Using Dolomite - The Planted Tank Forum
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post #1 of 107 (permalink) Old 05-29-2016, 06:17 PM Thread Starter
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Using Dolomite

So I have this stuff, and I wonder if it can be used as substrate alone or should it be mixed into a substrate. I have some in a jar of water now. It is small dark grey pellets.


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post #2 of 107 (permalink) Old 05-29-2016, 06:28 PM Thread Starter
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Forget using it as substrate alone...it dissolved into muddy brown water. So the gravel sized rock that is used in road construction would be a better choice for substrate. Aragonite and crushed coral is another way to go about this from what I've heard. But dosing an aquarium with the form pictured in the first post seems possible. Dirty, but possible.
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post #3 of 107 (permalink) Old 05-29-2016, 08:19 PM
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Be careful with the pellets as they are coated with a resin.
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post #4 of 107 (permalink) Old 05-29-2016, 08:24 PM
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It would make a great substrate supplement since it dissolves.


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post #5 of 107 (permalink) Old 05-29-2016, 08:30 PM
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I find that lime number terrifying for some reason. I have no idea what lime would even do in a tank environment. I've worked with this kind of stuff around the yard due to acidic soil and it's never pleasant. I've never used pellet form so maybe it isn't as bad, but the powder is awful.

I'm not here to tell you what to do. It does seem as though the all mighty miracle of Dolomite and the perfect formula to use is being kept secret. Crushed coral is easy. I have Aqua Clear HOB's, so I added a tiny amount to the 10 gallon in a filter bag and a slightly larger amount to the 29, also in a filter bag. If I didn't buy crushed coral, I would have bought substrate for cichlid tanks. It is made specifically to bolster pH and water hardness. It's also tank safe, so no fear of what might happen when something that typically is not found in a fish tank is introduced.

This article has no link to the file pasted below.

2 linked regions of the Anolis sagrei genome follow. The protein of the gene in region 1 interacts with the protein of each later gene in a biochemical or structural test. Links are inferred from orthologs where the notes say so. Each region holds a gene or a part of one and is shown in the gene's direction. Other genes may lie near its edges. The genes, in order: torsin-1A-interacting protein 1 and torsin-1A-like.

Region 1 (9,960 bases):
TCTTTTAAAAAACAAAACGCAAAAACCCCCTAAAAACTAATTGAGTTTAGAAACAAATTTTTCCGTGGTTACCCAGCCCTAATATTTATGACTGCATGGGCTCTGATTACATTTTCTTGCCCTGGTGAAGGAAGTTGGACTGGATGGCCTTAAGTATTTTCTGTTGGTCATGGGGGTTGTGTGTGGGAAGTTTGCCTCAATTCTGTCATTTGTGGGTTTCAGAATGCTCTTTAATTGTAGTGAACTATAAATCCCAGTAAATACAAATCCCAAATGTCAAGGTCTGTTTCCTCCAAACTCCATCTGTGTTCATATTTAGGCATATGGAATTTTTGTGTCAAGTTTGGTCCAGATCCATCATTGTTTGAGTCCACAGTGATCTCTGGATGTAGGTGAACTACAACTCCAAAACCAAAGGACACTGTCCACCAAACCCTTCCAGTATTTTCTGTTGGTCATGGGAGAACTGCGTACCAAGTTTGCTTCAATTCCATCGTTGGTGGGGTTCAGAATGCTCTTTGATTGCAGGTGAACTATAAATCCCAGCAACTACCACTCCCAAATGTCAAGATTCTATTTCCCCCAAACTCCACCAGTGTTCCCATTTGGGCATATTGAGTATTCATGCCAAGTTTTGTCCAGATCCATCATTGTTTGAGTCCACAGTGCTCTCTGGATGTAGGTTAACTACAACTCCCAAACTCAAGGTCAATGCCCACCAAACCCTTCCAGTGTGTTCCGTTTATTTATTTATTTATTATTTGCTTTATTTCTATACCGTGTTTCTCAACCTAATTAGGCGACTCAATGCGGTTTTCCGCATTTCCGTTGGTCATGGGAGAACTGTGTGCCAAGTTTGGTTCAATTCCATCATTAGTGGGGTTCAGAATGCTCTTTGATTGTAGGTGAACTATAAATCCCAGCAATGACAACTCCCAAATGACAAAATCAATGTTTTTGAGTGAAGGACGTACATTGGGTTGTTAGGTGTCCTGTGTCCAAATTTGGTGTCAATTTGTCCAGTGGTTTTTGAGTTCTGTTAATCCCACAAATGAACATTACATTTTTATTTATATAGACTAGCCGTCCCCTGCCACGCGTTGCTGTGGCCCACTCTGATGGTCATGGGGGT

Good luck!
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post #6 of 107 (permalink) Old 05-29-2016, 08:43 PM Thread Starter
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I don't know what type of resin is used to coat these pellets, but I hope it's not poison to me or my fish and plants. I poured .5 cup (I wrote 1 cup earlier, but I read the lines on the jar wrong) of the muddy water into the 20 gallon planter pond. It was already at 7.6 pH. So will it go down or up with this stuff? Will the GH be off the charts? Will the KH go off the charts too? I suspect it will.




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Last edited by AWolf; 05-29-2016 at 09:58 PM. Reason: Changed amount to .5 cups (read lines on jar wrong)
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post #7 of 107 (permalink) Old 05-29-2016, 08:43 PM
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Ive used limestone in my cichlid tanks. The lime I used was large rocks from a limestone quarry that I used as decorations and caves, think Texas holey rock without the holes. The most notable effect, and the reason I used it, was a ph change from out of the tap at 7.8 to 8.6 in tank.

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post #8 of 107 (permalink) Old 05-29-2016, 08:48 PM
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I suspect greatly that your experiment will result in not only a rise in PH but the other mentioned GH and KH. Of course those plants could also die because of the resin coating. I'm sure the bag does not say what it is either.
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post #9 of 107 (permalink) Old 05-29-2016, 08:52 PM
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Quote:
Originally Posted by Goomie View Post
Be careful with the pellets as they are coated with a resin.